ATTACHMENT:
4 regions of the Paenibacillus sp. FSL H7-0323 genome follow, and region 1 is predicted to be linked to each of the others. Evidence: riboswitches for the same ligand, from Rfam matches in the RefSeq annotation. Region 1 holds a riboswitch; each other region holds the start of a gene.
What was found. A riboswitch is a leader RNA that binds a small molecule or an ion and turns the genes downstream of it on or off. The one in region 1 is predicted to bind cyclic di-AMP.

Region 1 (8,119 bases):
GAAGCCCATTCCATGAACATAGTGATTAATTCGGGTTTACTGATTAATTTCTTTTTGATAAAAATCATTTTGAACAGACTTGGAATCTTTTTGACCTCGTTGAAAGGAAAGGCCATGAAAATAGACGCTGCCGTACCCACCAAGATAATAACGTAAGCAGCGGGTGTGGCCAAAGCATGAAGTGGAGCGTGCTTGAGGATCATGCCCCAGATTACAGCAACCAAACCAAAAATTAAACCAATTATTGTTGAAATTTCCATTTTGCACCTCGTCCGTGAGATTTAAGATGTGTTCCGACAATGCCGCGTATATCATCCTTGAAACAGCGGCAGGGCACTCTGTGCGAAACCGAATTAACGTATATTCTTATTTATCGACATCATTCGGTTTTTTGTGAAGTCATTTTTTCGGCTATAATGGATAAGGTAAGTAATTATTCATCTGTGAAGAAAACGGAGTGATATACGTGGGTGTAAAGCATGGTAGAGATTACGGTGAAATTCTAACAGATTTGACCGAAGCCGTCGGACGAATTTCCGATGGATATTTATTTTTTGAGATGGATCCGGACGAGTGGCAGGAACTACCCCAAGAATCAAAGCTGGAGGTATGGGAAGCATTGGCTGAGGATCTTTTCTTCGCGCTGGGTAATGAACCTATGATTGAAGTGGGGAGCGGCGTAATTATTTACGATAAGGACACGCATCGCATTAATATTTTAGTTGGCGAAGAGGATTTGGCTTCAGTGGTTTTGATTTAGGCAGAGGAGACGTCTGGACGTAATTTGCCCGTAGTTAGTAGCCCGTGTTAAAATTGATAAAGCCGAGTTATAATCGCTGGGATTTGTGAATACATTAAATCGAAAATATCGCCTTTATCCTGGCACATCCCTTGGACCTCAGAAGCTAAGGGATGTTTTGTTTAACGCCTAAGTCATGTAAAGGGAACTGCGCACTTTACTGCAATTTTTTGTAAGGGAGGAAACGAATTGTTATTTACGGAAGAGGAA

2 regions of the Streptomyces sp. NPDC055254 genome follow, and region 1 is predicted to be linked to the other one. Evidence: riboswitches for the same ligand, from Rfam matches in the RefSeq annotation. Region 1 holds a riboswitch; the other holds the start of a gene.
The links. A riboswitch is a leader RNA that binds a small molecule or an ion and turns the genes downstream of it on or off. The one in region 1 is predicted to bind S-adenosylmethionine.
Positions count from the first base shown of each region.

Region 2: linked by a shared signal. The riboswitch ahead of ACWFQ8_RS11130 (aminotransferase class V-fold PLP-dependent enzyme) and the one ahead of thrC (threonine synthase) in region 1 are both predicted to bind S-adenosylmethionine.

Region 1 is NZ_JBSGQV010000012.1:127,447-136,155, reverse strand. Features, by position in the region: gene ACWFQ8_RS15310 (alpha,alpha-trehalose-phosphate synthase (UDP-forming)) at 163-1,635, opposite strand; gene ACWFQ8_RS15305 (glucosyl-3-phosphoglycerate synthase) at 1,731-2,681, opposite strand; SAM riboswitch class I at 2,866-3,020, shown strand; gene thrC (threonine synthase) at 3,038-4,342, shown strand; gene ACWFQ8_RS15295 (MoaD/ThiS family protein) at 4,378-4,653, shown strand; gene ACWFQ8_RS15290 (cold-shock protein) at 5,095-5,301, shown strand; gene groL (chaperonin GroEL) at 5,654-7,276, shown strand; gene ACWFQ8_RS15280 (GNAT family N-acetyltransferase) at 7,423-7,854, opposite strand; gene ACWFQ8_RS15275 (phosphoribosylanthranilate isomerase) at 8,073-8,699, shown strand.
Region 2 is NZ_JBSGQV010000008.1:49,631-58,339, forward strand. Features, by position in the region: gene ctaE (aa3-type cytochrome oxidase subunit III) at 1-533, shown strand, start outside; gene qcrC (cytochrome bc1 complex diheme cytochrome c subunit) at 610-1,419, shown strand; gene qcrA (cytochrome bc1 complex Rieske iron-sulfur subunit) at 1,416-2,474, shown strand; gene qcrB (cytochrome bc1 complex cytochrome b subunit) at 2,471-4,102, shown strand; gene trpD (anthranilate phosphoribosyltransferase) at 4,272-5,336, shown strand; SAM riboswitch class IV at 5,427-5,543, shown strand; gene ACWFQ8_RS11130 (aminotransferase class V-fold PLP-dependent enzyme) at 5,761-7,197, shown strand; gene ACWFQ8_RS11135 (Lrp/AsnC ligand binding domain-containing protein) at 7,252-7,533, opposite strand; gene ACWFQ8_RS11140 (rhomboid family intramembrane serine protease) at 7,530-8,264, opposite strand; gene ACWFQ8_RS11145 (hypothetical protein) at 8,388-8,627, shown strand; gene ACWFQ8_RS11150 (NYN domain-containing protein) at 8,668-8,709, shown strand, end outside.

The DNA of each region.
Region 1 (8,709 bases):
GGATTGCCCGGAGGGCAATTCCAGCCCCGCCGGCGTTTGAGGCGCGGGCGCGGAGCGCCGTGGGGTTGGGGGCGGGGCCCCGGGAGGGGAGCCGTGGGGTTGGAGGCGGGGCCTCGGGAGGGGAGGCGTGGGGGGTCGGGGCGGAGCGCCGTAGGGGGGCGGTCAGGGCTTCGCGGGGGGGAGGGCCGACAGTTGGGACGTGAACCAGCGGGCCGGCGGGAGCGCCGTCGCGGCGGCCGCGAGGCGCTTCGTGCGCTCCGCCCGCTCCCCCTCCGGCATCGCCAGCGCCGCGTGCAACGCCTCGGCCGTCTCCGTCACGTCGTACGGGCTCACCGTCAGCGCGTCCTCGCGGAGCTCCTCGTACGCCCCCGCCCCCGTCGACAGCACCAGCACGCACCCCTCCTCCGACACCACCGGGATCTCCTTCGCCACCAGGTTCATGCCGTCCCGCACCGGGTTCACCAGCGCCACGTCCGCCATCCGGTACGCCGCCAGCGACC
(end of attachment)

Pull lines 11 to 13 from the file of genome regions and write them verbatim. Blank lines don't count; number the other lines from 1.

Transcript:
The DNA of each region.
Region 1 (8,709 bases):
GGATTGCCCGGAGGGCAATTCCAGCCCCGCCGGCGTTTGAGGCGCGGGCGCGGAGCGCCGTGGGGTTGGGGGCGGGGCCCCGGGAGGGGAGCCGTGGGGTTGGAGGCGGGGCCTCGGGAGGGGAGGCGTGGGGGGTCGGGGCGGAGCGCCGTAGGGGGGCGGTCAGGGCTTCGCGGGGGGGAGGGCCGACAGTTGGGACGTGAACCAGCGGGCCGGCGGGAGCGCCGTCGCGGCGGCCGCGAGGCGCTTCGTGCGCTCCGCCCGCTCCCCCTCCGGCATCGCCAGCGCCGCGTGCAACGCCTCGGCCGTCTCCGTCACGTCGTACGGGCTCACCGTCAGCGCGTCCTCGCGGAGCTCCTCGTACGCCCCCGCCCCCGTCGACAGCACCAGCACGCACCCCTCCTCCGACACCACCGGGATCTCCTTCGCCACCAGGTTCATGCCGTCCCGCACCGGGTTCACCAGCGCCACGTCCGCCATCCGGTACGCCGCCAGCGACC